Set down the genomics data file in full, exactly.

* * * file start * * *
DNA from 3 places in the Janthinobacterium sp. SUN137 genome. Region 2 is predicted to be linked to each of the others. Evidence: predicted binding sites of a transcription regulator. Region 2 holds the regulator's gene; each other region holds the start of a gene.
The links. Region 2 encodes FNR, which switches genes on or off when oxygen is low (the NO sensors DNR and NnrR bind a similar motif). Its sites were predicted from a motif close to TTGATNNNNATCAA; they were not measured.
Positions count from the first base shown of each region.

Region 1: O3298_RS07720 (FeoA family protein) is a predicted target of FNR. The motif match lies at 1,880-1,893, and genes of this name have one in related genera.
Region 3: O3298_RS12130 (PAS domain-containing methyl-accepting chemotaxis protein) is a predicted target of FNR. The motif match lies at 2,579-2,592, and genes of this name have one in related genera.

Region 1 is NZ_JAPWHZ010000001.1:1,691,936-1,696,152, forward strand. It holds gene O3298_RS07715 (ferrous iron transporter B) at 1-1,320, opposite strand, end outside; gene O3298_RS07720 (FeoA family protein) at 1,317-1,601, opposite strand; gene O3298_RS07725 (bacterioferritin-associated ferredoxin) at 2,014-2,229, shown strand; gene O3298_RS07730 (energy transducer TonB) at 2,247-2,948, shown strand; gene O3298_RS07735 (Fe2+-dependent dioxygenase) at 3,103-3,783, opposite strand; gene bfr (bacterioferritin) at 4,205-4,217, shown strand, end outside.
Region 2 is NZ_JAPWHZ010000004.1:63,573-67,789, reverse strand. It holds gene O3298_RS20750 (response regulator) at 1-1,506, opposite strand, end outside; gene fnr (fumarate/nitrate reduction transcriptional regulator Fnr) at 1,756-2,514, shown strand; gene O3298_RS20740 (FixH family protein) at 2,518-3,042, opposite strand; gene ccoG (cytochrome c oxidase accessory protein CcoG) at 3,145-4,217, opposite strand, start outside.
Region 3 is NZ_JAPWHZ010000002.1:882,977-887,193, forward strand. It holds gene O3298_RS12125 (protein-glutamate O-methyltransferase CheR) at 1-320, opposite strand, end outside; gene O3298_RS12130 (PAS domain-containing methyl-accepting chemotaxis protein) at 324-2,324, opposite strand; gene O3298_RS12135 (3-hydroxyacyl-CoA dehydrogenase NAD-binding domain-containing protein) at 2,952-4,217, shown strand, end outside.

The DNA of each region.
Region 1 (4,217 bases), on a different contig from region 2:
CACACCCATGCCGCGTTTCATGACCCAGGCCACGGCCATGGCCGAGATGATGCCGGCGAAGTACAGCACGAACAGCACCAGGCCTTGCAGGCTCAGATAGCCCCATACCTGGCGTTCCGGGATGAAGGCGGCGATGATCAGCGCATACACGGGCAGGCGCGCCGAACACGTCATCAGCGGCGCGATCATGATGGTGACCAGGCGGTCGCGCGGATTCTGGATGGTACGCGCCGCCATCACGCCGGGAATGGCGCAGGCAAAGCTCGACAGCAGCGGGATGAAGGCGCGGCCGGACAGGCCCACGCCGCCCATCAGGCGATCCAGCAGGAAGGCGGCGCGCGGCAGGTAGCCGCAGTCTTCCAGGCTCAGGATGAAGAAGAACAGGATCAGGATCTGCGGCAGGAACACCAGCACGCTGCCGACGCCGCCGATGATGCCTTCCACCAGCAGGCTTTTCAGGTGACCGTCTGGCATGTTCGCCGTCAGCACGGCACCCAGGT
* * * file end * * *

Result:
DNA from 3 places in the Janthinobacterium sp. SUN137 genome. Region 2 is predicted to be linked to each of the others. Evidence: predicted binding sites of a transcription regulator. Region 2 holds the regulator's gene; each other region holds the start of a gene.
The links. Region 2 encodes FNR, which switches genes on or off when oxygen is low (the NO sensors DNR and NnrR bind a similar motif). Its sites were predicted from a motif close to TTGATNNNNATCAA; they were not measured.
Positions count from the first base shown of each region.

Region 1: O3298_RS07720 (FeoA family protein) is a predicted target of FNR. The motif match lies at 1,880-1,893, and genes of this name have one in related genera.
Region 3: O3298_RS12130 (PAS domain-containing methyl-accepting chemotaxis protein) is a predicted target of FNR. The motif match lies at 2,579-2,592, and genes of this name have one in related genera.

Region 1 is NZ_JAPWHZ010000001.1:1,691,936-1,696,152, forward strand. It holds gene O3298_RS07715 (ferrous iron transporter B) at 1-1,320, opposite strand, end outside; gene O3298_RS07720 (FeoA family protein) at 1,317-1,601, opposite strand; gene O3298_RS07725 (bacterioferritin-associated ferredoxin) at 2,014-2,229, shown strand; gene O3298_RS07730 (energy transducer TonB) at 2,247-2,948, shown strand; gene O3298_RS07735 (Fe2+-dependent dioxygenase) at 3,103-3,783, opposite strand; gene bfr (bacterioferritin) at 4,205-4,217, shown strand, end outside.
Region 2 is NZ_JAPWHZ010000004.1:63,573-67,789, reverse strand. It holds gene O3298_RS20750 (response regulator) at 1-1,506, opposite strand, end outside; gene fnr (fumarate/nitrate reduction transcriptional regulator Fnr) at 1,756-2,514, shown strand; gene O3298_RS20740 (FixH family protein) at 2,518-3,042, opposite strand; gene ccoG (cytochrome c oxidase accessory protein CcoG) at 3,145-4,217, opposite strand, start outside.
Region 3 is NZ_JAPWHZ010000002.1:882,977-887,193, forward strand. It holds gene O3298_RS12125 (protein-glutamate O-methyltransferase CheR) at 1-320, opposite strand, end outside; gene O3298_RS12130 (PAS domain-containing methyl-accepting chemotaxis protein) at 324-2,324, opposite strand; gene O3298_RS12135 (3-hydroxyacyl-CoA dehydrogenase NAD-binding domain-containing protein) at 2,952-4,217, shown strand, end outside.

The DNA of each region.
Region 1 (4,217 bases), on a different contig from region 2:
CACACCCATGCCGCGTTTCATGACCCAGGCCACGGCCATGGCCGAGATGATGCCGGCGAAGTACAGCACGAACAGCACCAGGCCTTGCAGGCTCAGATAGCCCCATACCTGGCGTTCCGGGATGAAGGCGGCGATGATCAGCGCATACACGGGCAGGCGCGCCGAACACGTCATCAGCGGCGCGATCATGATGGTGACCAGGCGGTCGCGCGGATTCTGGATGGTACGCGCCGCCATCACGCCGGGAATGGCGCAGGCAAAGCTCGACAGCAGCGGGATGAAGGCGCGGCCGGACAGGCCCACGCCGCCCATCAGGCGATCCAGCAGGAAGGCGGCGCGCGGCAGGTAGCCGCAGTCTTCCAGGCTCAGGATGAAGAAGAACAGGATCAGGATCTGCGGCAGGAACACCAGCACGCTGCCGACGCCGCCGATGATGCCTTCCACCAGCAGGCTTTTCAGGTGACCGTCTGGCATGTTCGCCGTCAGCACGGCACCCAGGT